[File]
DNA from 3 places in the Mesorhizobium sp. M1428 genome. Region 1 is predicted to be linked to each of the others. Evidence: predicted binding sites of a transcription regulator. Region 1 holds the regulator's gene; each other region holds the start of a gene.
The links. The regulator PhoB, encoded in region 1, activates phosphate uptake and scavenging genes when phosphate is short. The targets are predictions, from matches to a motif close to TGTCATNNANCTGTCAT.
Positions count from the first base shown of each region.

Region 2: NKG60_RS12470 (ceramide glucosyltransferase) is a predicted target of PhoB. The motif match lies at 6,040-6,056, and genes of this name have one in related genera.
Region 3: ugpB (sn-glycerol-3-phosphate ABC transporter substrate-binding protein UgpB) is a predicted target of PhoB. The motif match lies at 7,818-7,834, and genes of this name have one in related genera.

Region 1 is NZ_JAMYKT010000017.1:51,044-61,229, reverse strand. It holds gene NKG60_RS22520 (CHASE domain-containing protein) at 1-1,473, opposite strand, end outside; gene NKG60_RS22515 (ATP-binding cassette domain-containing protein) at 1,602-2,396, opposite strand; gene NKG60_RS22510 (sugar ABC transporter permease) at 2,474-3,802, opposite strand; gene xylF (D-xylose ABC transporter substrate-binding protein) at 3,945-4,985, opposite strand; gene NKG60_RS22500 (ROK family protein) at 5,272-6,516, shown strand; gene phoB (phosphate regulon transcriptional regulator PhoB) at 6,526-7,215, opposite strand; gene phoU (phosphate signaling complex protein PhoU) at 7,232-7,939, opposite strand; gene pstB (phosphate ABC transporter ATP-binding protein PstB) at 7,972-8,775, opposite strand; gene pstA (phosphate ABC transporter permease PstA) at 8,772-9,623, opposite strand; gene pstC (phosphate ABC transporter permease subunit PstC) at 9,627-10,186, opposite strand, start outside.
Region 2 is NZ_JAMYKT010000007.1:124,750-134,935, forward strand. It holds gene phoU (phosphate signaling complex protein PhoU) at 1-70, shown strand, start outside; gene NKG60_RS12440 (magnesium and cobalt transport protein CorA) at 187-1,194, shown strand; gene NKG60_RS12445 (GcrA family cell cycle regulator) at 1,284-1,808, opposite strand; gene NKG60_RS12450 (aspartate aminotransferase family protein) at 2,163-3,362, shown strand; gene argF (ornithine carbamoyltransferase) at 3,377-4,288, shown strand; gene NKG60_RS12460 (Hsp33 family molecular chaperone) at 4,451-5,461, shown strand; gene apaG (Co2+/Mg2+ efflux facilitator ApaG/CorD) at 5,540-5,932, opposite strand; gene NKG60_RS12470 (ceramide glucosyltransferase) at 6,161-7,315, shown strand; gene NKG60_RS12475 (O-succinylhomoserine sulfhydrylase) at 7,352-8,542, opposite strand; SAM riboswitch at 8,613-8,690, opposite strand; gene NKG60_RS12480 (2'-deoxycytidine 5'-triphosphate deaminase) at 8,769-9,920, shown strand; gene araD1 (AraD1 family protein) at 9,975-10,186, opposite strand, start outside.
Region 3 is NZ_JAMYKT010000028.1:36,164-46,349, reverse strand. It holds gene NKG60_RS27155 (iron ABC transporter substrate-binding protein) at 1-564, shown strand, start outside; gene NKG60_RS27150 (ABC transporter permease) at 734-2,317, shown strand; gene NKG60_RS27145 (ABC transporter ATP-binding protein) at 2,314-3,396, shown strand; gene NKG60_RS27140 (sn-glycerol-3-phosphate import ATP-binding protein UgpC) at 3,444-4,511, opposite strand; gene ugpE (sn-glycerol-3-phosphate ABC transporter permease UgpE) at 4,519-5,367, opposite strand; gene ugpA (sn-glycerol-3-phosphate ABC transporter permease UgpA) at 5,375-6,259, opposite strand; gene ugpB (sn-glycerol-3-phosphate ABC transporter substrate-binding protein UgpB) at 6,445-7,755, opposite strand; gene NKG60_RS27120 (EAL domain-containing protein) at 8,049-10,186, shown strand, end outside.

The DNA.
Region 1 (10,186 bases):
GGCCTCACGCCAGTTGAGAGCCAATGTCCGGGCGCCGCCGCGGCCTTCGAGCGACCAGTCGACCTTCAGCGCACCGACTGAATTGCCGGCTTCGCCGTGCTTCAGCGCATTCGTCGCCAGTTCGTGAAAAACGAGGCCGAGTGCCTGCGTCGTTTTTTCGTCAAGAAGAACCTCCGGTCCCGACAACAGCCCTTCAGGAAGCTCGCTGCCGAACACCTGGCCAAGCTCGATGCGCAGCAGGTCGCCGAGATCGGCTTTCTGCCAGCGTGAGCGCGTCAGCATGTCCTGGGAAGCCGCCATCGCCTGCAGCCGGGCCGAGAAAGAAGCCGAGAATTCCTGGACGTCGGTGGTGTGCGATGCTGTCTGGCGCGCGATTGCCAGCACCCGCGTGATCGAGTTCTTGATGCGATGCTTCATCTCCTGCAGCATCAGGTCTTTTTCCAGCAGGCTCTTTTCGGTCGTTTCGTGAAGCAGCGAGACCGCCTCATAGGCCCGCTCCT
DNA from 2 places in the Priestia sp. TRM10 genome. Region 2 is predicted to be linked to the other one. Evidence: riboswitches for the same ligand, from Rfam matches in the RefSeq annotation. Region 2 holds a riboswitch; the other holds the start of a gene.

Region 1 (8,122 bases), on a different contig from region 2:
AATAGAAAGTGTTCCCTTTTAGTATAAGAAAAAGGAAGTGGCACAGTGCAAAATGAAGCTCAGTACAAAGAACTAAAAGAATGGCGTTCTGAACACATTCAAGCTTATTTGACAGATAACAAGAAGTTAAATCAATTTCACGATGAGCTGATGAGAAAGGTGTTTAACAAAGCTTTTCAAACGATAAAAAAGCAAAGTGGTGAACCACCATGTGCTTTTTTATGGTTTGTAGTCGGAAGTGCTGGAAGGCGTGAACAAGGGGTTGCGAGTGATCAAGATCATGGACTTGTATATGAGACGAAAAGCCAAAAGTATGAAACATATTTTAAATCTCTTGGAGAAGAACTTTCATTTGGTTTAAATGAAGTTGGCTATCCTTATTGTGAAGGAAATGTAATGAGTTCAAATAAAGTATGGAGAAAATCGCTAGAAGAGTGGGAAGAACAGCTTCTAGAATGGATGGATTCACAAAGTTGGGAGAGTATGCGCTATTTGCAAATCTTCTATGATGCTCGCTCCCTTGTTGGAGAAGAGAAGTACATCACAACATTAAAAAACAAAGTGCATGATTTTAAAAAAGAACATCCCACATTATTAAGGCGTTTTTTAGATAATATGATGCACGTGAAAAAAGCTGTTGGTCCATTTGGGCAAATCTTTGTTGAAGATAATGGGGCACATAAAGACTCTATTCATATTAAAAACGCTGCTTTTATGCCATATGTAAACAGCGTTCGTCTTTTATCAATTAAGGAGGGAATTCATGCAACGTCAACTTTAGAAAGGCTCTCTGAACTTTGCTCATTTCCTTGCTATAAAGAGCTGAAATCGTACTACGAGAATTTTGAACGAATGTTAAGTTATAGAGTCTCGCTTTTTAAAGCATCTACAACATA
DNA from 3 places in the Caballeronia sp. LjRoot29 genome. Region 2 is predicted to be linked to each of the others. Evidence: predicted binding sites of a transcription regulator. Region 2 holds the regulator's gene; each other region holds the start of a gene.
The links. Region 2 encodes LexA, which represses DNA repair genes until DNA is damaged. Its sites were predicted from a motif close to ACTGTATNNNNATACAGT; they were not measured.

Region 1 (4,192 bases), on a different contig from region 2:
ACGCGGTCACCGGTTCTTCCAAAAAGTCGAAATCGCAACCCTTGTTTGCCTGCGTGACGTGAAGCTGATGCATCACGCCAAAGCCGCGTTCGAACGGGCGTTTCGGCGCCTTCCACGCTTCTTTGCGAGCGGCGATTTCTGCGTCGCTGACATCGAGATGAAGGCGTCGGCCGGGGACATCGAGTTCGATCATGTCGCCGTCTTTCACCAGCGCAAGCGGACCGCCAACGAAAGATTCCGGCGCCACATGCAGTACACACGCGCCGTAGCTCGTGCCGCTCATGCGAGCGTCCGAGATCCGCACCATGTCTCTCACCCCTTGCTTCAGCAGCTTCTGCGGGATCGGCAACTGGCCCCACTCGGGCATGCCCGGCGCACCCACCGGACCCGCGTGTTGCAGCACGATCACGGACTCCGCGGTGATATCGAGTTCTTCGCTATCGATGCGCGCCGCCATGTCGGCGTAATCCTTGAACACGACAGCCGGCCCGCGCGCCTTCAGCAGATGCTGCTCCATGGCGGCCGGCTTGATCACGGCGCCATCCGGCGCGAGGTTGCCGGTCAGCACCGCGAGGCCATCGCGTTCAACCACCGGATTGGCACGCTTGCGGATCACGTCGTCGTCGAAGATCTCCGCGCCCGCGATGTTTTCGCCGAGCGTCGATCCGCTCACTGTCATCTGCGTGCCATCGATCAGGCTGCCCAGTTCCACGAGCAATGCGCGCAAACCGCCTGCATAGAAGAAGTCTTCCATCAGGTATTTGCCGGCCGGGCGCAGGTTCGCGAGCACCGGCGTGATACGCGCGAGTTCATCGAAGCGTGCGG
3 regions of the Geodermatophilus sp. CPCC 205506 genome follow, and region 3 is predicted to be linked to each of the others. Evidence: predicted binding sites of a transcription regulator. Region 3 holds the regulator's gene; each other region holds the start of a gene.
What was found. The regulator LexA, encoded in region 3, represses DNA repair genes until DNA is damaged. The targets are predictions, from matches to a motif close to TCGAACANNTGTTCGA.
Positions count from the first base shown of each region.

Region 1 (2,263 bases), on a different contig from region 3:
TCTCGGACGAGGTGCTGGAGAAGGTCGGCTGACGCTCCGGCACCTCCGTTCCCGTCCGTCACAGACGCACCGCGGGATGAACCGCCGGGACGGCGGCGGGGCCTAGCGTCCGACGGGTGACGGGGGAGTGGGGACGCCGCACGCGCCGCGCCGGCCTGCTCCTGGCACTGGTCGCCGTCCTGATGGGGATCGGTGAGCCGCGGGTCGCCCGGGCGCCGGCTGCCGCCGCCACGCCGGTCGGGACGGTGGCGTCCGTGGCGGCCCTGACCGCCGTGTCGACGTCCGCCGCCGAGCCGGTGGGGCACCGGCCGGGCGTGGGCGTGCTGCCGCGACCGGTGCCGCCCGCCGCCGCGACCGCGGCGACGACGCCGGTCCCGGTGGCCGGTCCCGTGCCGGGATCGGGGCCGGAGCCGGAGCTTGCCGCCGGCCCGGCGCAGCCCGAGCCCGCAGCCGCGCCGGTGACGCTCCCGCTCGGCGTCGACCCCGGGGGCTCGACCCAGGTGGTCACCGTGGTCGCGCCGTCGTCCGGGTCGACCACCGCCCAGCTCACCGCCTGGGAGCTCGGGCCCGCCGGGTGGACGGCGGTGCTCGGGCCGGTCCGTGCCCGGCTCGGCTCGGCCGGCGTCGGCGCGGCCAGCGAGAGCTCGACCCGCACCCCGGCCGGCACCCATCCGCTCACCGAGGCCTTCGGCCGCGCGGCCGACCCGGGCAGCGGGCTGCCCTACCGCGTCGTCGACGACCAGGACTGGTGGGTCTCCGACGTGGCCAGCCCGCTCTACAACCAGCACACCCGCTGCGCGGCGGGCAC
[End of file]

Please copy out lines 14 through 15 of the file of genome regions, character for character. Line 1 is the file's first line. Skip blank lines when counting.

AATAGAAAGTGTTCCCTTTTAGTATAAGAAAAAGGAAGTGGCACAGTGCAAAATGAAGCTCAGTACAAAGAACTAAAAGAATGGCGTTCTGAACACATTCAAGCTTATTTGACAGATAACAAGAAGTTAAATCAATTTCACGATGAGCTGATGAGAAAGGTGTTTAACAAAGCTTTTCAAACGATAAAAAAGCAAAGTGGTGAACCACCATGTGCTTTTTTATGGTTTGTAGTCGGAAGTGCTGGAAGGCGTGAACAAGGGGTTGCGAGTGATCAAGATCATGGACTTGTATATGAGACGAAAAGCCAAAAGTATGAAACATATTTTAAATCTCTTGGAGAAGAACTTTCATTTGGTTTAAATGAAGTTGGCTATCCTTATTGTGAAGGAAATGTAATGAGTTCAAATAAAGTATGGAGAAAATCGCTAGAAGAGTGGGAAGAACAGCTTCTAGAATGGATGGATTCACAAAGTTGGGAGAGTATGCGCTATTTGCAAATCTTCTATGATGCTCGCTCCCTTGTTGGAGAAGAGAAGTACATCACAACATTAAAAAACAAAGTGCATGATTTTAAAAAAGAACATCCCACATTATTAAGGCGTTTTTTAGATAATATGATGCACGTGAAAAAAGCTGTTGGTCCATTTGGGCAAATCTTTGTTGAAGATAATGGGGCACATAAAGACTCTATTCATATTAAAAACGCTGCTTTTATGCCATATGTAAACAGCGTTCGTCTTTTATCAATTAAGGAGGGAATTCATGCAACGTCAACTTTAGAAAGGCTCTCTGAACTTTGCTCATTTCCTTGCTATAAAGAGCTGAAATCGTACTACGAGAATTTTGAACGAATGTTAAGTTATAGAGTCTCGCTTTTTAAAGCATCTACAACATA
DNA from 3 places in the Caballeronia sp. LjRoot29 genome. Region 2 is predicted to be linked to each of the others. Evidence: predicted binding sites of a transcription regulator. Region 2 holds the regulator's gene; each other region holds the start of a gene.